I was born, June 15, 1789, in Charles County, Maryland, on a farm belonging to Mr. Francis N., about a mile from Port Tobacco. My mother was the property of Dr. Josiah McP., but was hired by Mr. N., to whom my father belonged. The only incident I can remember, which occurred while my mother continued on N.’s farm, was the appearance of my father one day, with his head bloody and his back lacerated. Though it was all a mystery to me at the age of three or four years, it was explained at a later period that he had been suffering the cruel penalty of the Maryland law for beating a white man. His right ear had been cut off close to his head, and he had received a hundred lashes on his back. He had beaten the overseer for a brutal assault on my mother, and this was his punishment.
When I was 18 an incident occurred that deserves especial notice. There was at Georgetown, a few miles from R’s plantation, a baker who was an upright, benevolent, Christian man. He was noted for his detestation of slavery, and his avoidance of the employment of slave labour in his business. His reputation was high, not only for this almost singular abstinence from what no one about him thought wrong, but for his general probity and excellence.
This man occasionally served as a minister of the Gospel. One Sunday when he was to officiate at a place three or four miles distant, my mother persuaded me to ask master’s leave to go and hear him; and although such permission was not given freely or often, yet his favour to me was shown for this once by allowing me to go, without much scolding, but not without a pretty distinct intimation of what would befall me, if I did not return immediately after the close of the service.
I hurried off, pleased with the opportunity, but without any definite expectations of benefit; for up to this period of my life I had never heard a sermon, nor any conversation whatever, upon religious topics, except what had been impressed upon me by my mother, of the responsibility of all to a Supreme Being. When I arrived at the place of meeting, the speaker was just beginning his discourse, from the text, Hebrews 2:9; “That he, by the grace of God, should taste of death for every man.” This was the first text of the Bible to which I had ever listened, knowing it to be such. I have never forgotten it, and scarce a day has passed since, in which I have not recalled it, and the sermon that was preached from it. The divine character of Jesus Christ, his life and teachings, his sacrifice of himself for others, his death and resurrection were all alluded to, and some of the points were dwelt upon with great power,–great, at least, to me, who heard of these things for the first time in my life.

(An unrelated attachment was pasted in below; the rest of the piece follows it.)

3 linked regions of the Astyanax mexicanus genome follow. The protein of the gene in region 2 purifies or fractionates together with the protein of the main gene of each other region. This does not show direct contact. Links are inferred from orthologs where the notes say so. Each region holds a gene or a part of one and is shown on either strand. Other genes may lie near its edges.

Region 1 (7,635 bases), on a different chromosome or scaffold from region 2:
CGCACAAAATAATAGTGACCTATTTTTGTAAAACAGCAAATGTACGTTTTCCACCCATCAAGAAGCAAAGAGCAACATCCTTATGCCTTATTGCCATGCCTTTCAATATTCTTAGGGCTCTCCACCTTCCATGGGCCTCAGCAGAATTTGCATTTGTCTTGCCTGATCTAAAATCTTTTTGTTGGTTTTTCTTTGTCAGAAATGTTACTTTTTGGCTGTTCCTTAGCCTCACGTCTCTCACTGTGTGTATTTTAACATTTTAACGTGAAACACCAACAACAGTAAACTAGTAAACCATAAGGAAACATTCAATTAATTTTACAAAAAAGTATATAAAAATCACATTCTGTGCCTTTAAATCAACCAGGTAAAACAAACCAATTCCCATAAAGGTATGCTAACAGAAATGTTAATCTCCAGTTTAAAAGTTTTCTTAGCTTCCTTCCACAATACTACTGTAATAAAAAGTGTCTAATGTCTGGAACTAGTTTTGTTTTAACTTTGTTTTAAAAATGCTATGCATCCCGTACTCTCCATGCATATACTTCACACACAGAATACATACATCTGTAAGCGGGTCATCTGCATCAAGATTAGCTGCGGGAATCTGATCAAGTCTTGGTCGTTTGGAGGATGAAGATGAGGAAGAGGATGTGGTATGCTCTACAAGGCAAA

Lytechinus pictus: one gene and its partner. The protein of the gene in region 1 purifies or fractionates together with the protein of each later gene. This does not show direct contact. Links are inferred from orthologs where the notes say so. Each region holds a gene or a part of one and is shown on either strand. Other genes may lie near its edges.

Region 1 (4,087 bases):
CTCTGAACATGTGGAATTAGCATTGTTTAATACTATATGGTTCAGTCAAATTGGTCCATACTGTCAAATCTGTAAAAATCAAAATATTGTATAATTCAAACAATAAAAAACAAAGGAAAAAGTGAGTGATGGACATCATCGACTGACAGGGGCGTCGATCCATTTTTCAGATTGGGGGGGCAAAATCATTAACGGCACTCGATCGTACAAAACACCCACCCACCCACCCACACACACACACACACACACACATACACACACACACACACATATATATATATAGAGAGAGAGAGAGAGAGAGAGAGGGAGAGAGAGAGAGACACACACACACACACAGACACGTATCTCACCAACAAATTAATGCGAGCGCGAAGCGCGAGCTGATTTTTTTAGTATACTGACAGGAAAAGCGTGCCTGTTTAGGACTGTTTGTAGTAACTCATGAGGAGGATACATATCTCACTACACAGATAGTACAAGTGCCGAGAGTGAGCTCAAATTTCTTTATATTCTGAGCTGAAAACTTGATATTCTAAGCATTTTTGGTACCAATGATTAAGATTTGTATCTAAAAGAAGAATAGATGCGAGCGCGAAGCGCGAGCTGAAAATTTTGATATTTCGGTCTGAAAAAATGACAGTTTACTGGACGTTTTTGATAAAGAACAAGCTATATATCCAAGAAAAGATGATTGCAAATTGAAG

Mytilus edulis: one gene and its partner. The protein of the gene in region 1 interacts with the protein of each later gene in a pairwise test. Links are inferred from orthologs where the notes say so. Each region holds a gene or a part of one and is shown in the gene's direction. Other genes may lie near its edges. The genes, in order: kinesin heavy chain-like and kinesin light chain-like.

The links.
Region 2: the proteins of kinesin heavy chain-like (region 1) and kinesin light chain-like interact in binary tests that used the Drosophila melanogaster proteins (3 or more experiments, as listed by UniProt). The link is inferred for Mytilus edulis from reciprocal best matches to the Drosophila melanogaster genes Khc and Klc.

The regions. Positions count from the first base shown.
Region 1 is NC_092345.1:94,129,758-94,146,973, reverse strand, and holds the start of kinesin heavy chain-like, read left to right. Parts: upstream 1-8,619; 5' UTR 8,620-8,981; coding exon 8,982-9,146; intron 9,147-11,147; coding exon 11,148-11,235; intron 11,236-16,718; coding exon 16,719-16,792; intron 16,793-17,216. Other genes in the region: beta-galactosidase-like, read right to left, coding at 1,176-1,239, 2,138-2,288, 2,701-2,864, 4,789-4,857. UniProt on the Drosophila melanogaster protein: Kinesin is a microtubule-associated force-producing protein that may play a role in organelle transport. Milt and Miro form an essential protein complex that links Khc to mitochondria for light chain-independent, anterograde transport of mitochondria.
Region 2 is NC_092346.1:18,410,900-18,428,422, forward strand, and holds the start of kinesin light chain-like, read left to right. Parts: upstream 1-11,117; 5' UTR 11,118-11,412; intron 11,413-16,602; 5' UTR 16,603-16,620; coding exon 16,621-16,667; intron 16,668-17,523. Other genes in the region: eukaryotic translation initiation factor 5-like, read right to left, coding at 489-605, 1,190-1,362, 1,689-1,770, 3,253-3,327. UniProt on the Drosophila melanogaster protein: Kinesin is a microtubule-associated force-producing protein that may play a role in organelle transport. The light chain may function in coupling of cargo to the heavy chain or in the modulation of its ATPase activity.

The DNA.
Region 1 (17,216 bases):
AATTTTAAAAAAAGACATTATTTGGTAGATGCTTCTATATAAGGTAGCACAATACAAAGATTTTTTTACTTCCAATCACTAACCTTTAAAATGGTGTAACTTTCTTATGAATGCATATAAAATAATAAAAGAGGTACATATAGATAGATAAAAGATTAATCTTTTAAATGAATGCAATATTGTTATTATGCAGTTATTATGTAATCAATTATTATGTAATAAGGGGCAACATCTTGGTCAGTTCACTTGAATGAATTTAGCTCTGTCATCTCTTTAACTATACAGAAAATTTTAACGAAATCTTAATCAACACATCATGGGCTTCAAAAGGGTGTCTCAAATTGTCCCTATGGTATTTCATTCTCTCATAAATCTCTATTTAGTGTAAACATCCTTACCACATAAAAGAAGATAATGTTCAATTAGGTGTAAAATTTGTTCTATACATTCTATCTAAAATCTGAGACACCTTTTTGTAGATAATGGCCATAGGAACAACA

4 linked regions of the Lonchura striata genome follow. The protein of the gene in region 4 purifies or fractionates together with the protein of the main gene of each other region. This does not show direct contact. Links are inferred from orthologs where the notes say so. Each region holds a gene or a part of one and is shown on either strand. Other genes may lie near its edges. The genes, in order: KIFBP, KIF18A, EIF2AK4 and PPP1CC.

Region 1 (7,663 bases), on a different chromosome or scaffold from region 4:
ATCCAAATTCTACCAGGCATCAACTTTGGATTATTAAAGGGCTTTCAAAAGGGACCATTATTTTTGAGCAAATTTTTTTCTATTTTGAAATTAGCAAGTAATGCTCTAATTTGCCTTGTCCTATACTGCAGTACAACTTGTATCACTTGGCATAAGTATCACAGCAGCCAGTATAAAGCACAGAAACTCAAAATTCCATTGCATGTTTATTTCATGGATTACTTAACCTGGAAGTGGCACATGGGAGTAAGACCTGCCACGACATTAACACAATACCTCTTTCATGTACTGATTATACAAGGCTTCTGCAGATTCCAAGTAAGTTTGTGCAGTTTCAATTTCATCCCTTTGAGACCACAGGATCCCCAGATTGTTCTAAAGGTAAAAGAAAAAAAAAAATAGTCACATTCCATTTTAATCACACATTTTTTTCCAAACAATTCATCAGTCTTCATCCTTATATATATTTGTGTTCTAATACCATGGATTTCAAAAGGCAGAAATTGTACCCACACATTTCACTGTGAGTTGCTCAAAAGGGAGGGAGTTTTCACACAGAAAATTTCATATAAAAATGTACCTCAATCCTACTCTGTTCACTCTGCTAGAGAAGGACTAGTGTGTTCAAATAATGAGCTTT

I was wonderfully impressed, too, with the use which the preacher made of the last words of the text, “for every man.” He said the death of Christ was not designed for the benefit of a select few only, but for the salvation of the world, for the bond as well as the free; and he dwelt on the glad tidings of the Gospel to the poor, the persecuted, and the distressed, its deliverance to the captive, and the liberty wherewith Christ has made us free, till my heart burned within me, and I was in a state of the greatest excitement at the thought that such a being as Jesus Christ had been described should have died for me–for me among the rest, a poor, despised, abused slave, who was thought by his fellow creatures fit for nothing but unrequited toil and ignorance, for mental and bodily degradation.
I immediately determined to find out something more about “Christ and him crucified;” and revolving the things which I had heard in my mind as I went home, I became so excited that I turned aside from the road into the woods, and prayed to God for light and for aid with an earnestness, which, however unenlightened, was at least sincere and heartfelt; and which the subsequent course of my life has led me to imagine might not have been unacceptable to Him who heareth prayer. At all events, I date my conversion, and my awakening to a new life from this day, so memorable to me.
I used every means and opportunity of inquiry into religious matters; and so deep was my conviction of their superior importance to every thing else, so clear my perception of my own faults, and so undoubting my observation of the darkness and sin that surrounded me, that I could not help talking much on these subjects with those about me; and it was not long before I began to pray with them, and exhort them, and to impart to the poor slaves those little glimmerings of light from another world, which had reached my own eye. In a few years I became quite an esteemed preacher among them, and I will not believe it is vanity which leads me to think I was useful to some.
-an excerpt from The Life of Josiah Henson, Formerly a Slave, Now an Inhabitant of Canada, first published in 1849.